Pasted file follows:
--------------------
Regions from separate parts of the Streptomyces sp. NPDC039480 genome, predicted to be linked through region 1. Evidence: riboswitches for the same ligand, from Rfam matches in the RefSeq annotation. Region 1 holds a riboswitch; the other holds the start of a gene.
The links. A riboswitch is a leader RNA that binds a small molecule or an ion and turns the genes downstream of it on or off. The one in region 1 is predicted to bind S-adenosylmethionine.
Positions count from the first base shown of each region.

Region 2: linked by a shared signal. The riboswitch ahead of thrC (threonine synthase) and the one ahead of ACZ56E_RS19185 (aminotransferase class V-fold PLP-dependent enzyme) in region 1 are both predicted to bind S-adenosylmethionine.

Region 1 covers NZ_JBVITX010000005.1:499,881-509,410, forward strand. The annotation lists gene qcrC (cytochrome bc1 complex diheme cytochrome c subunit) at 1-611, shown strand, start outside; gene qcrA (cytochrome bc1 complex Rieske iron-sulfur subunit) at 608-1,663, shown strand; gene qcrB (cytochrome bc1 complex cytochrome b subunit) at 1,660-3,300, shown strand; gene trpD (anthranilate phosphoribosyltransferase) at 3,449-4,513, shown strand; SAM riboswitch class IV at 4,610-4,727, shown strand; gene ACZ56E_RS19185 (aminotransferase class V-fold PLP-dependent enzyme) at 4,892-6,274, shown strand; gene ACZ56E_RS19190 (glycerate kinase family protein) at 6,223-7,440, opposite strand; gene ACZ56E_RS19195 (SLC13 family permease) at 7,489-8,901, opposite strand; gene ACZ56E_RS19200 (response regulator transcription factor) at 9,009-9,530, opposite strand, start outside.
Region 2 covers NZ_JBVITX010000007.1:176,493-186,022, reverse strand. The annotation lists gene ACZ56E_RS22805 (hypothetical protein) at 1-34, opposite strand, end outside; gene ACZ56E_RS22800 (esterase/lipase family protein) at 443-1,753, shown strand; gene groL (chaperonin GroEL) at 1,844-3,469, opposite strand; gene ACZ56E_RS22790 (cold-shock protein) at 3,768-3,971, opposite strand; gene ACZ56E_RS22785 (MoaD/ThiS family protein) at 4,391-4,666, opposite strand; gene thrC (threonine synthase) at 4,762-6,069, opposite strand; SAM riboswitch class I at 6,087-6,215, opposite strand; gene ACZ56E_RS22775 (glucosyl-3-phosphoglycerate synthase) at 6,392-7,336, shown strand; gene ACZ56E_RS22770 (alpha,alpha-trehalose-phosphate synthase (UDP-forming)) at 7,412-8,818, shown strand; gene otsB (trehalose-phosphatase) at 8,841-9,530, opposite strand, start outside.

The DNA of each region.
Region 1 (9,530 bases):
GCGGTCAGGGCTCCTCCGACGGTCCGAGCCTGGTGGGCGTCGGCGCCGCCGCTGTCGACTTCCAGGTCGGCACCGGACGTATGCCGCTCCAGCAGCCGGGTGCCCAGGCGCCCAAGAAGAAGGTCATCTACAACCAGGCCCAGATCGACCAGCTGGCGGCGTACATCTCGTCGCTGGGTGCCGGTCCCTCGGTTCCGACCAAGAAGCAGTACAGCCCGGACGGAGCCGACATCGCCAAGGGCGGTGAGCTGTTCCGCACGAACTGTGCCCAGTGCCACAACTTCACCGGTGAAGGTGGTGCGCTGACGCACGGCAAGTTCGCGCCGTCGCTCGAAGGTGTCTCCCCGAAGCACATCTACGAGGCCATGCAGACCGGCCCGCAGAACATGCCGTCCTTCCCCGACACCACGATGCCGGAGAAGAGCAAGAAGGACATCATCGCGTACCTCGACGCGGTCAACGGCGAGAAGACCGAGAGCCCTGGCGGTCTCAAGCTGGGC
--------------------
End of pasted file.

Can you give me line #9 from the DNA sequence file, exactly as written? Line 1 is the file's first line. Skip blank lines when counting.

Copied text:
GCGGTCAGGGCTCCTCCGACGGTCCGAGCCTGGTGGGCGTCGGCGCCGCCGCTGTCGACTTCCAGGTCGGCACCGGACGTATGCCGCTCCAGCAGCCGGGTGCCCAGGCGCCCAAGAAGAAGGTCATCTACAACCAGGCCCAGATCGACCAGCTGGCGGCGTACATCTCGTCGCTGGGTGCCGGTCCCTCGGTTCCGACCAAGAAGCAGTACAGCCCGGACGGAGCCGACATCGCCAAGGGCGGTGAGCTGTTCCGCACGAACTGTGCCCAGTGCCACAACTTCACCGGTGAAGGTGGTGCGCTGACGCACGGCAAGTTCGCGCCGTCGCTCGAAGGTGTCTCCCCGAAGCACATCTACGAGGCCATGCAGACCGGCCCGCAGAACATGCCGTCCTTCCCCGACACCACGATGCCGGAGAAGAGCAAGAAGGACATCATCGCGTACCTCGACGCGGTCAACGGCGAGAAGACCGAGAGCCCTGGCGGTCTCAAGCTGGGC